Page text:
Medgadget: Surgically implanted VNS has been used for some time in the treatment of refractory epilepsy and depression. What is the cost and effect comparison of implants vs. electroCore’s nVNS?
J.P. Errico: Last I heard, Cyberonics was selling their implantable device for over $24,000 in the US. I am not aware of the price point in the EU, or other markets around the world, but of course, that doesn’t include cost of the neurosurgeons’ time, the operating room staff, the anesthesiologist, the long-term maintenance, adjustments, battery replacement, and explanation of the device, if necessary. All of these costs add up to well over $30,000 in the US. Most importantly, VNS doesn’t work for everyone, so the cost for gaining benefits in those for whom it works have to include all the patients in whom it doesn’t (Cyberonics doesn’t give a rebate if the therapy doesn’t work). Reports indicate that 5 years out from the implantation of the device, close to 60% of patients have experienced significant benefit. That means, the real cost for gaining a patient with significant benefit is over $50,000. With gammaCore, while the final pricing of the therapy hasn’t been established, I am very confident to say that we don’t expect payors to commit anywhere near the same amount just to determine in whom the therapy will work. Our goal is to limit the cost of therapy for the payors as closely as can be to just the patients who are gaining the benefit. We are much more like a pharmaceutical in this way, i.e., think of the gammaCore as a bottle of pills containing 300 treatments. When it is used up, it is disposed of and you get another one. Of course, that isn’t quite as socially responsible to the environment – to be tossing things into the garbage all the time – so we intend to introduce reload-able devices that can be refilled with a new prescription, and the fee structure for this would be just like a chronic medication.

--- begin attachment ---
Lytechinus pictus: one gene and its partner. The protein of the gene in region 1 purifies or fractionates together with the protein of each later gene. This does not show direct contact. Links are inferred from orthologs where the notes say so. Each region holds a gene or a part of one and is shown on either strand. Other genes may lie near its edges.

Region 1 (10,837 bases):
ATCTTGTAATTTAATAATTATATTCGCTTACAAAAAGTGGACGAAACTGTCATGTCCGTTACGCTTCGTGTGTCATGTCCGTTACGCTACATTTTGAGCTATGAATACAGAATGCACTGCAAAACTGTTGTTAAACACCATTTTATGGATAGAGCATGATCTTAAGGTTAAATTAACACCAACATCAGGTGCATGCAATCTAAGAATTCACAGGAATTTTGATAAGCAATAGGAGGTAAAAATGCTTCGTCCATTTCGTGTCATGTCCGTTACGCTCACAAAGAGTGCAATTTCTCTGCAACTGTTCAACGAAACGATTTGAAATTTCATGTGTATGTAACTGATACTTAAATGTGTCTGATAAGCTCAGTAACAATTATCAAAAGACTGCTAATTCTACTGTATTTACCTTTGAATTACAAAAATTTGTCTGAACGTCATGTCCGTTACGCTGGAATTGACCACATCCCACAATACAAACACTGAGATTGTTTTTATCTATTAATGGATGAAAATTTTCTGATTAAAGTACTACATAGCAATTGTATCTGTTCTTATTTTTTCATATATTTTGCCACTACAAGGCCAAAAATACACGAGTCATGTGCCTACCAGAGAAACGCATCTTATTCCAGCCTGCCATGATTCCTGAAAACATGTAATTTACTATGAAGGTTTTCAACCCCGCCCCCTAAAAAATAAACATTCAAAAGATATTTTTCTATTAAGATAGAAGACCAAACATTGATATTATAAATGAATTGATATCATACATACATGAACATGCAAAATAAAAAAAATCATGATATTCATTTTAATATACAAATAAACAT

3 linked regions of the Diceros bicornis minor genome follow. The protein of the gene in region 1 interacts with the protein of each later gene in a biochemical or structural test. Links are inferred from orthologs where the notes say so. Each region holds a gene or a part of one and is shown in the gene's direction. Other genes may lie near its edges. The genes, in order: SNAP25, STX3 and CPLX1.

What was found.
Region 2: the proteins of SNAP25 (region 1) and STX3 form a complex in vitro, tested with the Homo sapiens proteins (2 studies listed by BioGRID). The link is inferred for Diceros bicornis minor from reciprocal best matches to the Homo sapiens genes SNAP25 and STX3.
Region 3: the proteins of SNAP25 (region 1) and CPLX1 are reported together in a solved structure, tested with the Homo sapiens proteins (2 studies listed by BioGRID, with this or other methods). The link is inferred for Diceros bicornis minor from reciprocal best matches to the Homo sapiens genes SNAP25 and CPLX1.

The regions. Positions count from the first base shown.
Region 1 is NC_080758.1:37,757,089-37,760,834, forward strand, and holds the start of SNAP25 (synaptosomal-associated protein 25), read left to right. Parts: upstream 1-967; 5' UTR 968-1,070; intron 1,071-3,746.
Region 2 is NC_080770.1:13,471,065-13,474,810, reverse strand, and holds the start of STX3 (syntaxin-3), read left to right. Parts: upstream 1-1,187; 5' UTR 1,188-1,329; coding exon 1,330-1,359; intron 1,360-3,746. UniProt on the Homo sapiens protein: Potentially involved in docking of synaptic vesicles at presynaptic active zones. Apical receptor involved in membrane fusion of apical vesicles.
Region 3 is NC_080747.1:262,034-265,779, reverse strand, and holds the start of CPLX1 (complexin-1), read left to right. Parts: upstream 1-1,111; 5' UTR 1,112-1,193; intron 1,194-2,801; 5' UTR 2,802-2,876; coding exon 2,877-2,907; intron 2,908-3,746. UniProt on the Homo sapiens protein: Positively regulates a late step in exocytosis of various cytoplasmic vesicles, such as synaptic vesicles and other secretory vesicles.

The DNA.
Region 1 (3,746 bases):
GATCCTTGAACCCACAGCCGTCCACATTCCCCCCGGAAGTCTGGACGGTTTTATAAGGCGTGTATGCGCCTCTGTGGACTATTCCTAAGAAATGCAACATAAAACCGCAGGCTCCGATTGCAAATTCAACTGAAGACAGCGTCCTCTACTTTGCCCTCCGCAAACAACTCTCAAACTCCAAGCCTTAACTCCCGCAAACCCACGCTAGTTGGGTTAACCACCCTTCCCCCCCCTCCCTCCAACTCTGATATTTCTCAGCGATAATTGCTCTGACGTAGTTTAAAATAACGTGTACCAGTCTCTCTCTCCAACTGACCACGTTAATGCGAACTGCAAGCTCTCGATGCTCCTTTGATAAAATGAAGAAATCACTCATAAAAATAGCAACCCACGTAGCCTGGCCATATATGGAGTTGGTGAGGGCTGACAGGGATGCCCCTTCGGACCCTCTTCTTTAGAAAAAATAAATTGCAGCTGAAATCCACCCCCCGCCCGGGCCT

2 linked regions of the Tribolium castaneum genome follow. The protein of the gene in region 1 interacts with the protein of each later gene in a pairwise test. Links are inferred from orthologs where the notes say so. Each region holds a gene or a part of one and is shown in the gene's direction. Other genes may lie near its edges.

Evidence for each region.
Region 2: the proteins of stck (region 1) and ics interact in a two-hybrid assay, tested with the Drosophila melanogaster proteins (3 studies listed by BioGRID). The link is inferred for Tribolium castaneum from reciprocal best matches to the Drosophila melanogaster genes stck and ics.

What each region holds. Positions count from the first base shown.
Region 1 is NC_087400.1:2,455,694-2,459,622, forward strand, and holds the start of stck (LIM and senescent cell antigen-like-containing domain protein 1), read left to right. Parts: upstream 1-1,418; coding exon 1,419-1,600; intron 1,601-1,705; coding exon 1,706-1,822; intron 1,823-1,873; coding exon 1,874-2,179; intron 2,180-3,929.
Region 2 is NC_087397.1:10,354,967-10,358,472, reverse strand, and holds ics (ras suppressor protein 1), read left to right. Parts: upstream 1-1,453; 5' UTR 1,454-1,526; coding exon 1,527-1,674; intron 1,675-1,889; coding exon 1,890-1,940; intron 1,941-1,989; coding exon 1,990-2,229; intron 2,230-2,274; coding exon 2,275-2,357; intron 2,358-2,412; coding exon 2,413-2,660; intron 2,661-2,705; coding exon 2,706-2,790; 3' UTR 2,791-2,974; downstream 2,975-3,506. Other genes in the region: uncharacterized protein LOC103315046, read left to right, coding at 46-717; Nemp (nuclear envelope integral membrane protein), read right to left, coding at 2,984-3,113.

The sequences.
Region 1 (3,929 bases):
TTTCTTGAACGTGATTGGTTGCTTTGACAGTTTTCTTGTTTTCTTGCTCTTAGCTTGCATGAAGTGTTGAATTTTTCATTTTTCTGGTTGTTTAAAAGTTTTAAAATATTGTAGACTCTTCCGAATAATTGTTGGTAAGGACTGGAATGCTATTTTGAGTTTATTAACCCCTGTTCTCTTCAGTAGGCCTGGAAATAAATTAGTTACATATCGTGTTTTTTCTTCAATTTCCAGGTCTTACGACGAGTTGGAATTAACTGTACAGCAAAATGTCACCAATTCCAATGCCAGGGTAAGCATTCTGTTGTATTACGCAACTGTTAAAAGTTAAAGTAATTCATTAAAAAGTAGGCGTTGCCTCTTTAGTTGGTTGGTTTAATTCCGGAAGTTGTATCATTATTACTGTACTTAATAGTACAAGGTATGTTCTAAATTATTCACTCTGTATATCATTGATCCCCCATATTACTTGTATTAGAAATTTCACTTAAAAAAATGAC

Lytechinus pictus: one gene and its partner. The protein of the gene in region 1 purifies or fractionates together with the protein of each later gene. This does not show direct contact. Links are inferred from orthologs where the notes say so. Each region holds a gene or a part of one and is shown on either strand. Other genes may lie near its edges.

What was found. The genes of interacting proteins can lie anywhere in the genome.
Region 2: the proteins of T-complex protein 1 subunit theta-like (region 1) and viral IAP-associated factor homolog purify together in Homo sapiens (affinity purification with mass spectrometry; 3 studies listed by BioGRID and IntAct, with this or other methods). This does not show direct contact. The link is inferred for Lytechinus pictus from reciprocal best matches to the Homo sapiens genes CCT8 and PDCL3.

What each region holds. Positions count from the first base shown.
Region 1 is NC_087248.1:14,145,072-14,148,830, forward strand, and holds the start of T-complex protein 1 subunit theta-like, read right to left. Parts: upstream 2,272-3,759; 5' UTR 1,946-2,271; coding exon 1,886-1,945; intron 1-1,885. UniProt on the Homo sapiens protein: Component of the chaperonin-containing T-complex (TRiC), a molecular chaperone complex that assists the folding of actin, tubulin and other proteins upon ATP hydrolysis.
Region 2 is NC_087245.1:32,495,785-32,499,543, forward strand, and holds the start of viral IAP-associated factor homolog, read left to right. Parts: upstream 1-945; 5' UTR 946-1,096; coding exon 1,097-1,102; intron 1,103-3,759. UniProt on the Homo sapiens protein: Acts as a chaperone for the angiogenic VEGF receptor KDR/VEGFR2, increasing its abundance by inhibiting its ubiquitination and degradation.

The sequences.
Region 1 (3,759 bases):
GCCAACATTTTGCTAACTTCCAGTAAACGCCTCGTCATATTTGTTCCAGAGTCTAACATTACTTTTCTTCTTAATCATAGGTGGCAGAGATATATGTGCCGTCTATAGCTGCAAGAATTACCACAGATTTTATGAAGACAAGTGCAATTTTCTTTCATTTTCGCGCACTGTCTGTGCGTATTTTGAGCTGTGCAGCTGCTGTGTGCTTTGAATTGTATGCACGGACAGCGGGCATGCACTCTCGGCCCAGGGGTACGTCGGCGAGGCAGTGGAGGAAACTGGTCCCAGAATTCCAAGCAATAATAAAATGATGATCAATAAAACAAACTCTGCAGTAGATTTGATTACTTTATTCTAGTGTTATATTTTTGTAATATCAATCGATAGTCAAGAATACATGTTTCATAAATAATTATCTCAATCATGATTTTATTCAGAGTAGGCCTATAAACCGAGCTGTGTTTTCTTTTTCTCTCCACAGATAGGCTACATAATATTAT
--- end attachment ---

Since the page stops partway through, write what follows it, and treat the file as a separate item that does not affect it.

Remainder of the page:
Medgadget: You are a named inventor on more than 125 issued US patents, and more than 100 pending patents. What are three tips for those of us that are applying for patents, particularly in the medical device field?
J.P. Errico: This is going to sound corny, but I would say the first thing you want to do is to make sure that whatever it is that you are trying to patent is actually innovative and has potential value to the world. It is an honor to receive a patent, and it is certainly something to be proud of, but they are expensive to obtain, and cost many thousands of dollars to maintain once you’ve gotten them. Make sure it is going to be worth the effort. Second, I would advise people to get an attorney to help. They really do an important service for inventors, and I would NOT suggest to anyone to do it alone. The scope of the patent, and its enforceability are critical to the value they have, so having a professional working with you is critical. Third, and this is specific to the medical field, which is invariably very crowded and intimidating, I would advise anyone with a good idea to commit yourself to your belief. So long as you are not violating the laws of physics, the only thing that stands between you and success is the energy you are willing to expend to make it happen.
Tom Fowler worked as a programmer in the healthcare IT industry before settling back in school to learn how to become a doctor. He likes to dabble with biotech startups, write postcards to his relatives, and play his ukulele. He was a TEDMED ’13 scholar, has published research in biomedical informatics, and continues to advocate for international maternal and child health. Currently in the SELECT MD leadership program at USF Health Morsani College of Medicine.